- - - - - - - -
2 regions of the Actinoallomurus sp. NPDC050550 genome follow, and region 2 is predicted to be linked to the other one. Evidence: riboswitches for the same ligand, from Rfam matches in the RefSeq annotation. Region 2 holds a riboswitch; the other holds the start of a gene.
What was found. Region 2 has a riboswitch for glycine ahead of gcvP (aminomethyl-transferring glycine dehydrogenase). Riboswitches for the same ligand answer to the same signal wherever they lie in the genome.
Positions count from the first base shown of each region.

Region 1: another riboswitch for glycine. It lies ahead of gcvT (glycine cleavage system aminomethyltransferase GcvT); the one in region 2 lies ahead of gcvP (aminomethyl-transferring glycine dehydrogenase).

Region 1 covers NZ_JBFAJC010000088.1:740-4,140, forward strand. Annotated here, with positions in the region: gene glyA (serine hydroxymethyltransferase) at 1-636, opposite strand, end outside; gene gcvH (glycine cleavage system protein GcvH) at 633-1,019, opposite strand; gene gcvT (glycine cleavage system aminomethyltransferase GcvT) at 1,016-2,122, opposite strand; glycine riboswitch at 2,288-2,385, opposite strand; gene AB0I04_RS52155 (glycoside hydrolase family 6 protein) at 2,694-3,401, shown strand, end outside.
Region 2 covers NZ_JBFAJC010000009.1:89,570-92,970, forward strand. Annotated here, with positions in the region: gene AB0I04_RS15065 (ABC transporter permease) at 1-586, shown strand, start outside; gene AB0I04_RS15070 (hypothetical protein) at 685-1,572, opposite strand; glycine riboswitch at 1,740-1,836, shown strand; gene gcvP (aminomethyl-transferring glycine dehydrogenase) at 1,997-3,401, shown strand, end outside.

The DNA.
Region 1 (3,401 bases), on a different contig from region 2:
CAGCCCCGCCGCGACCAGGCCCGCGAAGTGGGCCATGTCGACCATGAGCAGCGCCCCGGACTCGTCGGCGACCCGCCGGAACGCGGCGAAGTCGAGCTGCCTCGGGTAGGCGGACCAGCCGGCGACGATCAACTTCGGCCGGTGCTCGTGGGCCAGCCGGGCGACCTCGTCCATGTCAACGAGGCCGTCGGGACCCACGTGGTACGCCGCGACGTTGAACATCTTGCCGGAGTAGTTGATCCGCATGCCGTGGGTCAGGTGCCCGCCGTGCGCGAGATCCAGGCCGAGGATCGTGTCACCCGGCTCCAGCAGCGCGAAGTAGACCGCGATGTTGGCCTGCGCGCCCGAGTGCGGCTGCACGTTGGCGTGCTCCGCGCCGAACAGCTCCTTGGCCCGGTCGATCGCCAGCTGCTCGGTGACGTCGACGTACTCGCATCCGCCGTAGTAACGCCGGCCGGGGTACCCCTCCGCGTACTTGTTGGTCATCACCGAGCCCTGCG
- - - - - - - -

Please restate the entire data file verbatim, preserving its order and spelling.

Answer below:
2 regions of the Actinoallomurus sp. NPDC050550 genome follow, and region 2 is predicted to be linked to the other one. Evidence: riboswitches for the same ligand, from Rfam matches in the RefSeq annotation. Region 2 holds a riboswitch; the other holds the start of a gene.
What was found. Region 2 has a riboswitch for glycine ahead of gcvP (aminomethyl-transferring glycine dehydrogenase). Riboswitches for the same ligand answer to the same signal wherever they lie in the genome.
Positions count from the first base shown of each region.

Region 1: another riboswitch for glycine. It lies ahead of gcvT (glycine cleavage system aminomethyltransferase GcvT); the one in region 2 lies ahead of gcvP (aminomethyl-transferring glycine dehydrogenase).

Region 1 covers NZ_JBFAJC010000088.1:740-4,140, forward strand. Annotated here, with positions in the region: gene glyA (serine hydroxymethyltransferase) at 1-636, opposite strand, end outside; gene gcvH (glycine cleavage system protein GcvH) at 633-1,019, opposite strand; gene gcvT (glycine cleavage system aminomethyltransferase GcvT) at 1,016-2,122, opposite strand; glycine riboswitch at 2,288-2,385, opposite strand; gene AB0I04_RS52155 (glycoside hydrolase family 6 protein) at 2,694-3,401, shown strand, end outside.
Region 2 covers NZ_JBFAJC010000009.1:89,570-92,970, forward strand. Annotated here, with positions in the region: gene AB0I04_RS15065 (ABC transporter permease) at 1-586, shown strand, start outside; gene AB0I04_RS15070 (hypothetical protein) at 685-1,572, opposite strand; glycine riboswitch at 1,740-1,836, shown strand; gene gcvP (aminomethyl-transferring glycine dehydrogenase) at 1,997-3,401, shown strand, end outside.

The DNA.
Region 1 (3,401 bases), on a different contig from region 2:
CAGCCCCGCCGCGACCAGGCCCGCGAAGTGGGCCATGTCGACCATGAGCAGCGCCCCGGACTCGTCGGCGACCCGCCGGAACGCGGCGAAGTCGAGCTGCCTCGGGTAGGCGGACCAGCCGGCGACGATCAACTTCGGCCGGTGCTCGTGGGCCAGCCGGGCGACCTCGTCCATGTCAACGAGGCCGTCGGGACCCACGTGGTACGCCGCGACGTTGAACATCTTGCCGGAGTAGTTGATCCGCATGCCGTGGGTCAGGTGCCCGCCGTGCGCGAGATCCAGGCCGAGGATCGTGTCACCCGGCTCCAGCAGCGCGAAGTAGACCGCGATGTTGGCCTGCGCGCCCGAGTGCGGCTGCACGTTGGCGTGCTCCGCGCCGAACAGCTCCTTGGCCCGGTCGATCGCCAGCTGCTCGGTGACGTCGACGTACTCGCATCCGCCGTAGTAACGCCGGCCGGGGTACCCCTCCGCGTACTTGTTGGTCATCACCGAGCCCTGCG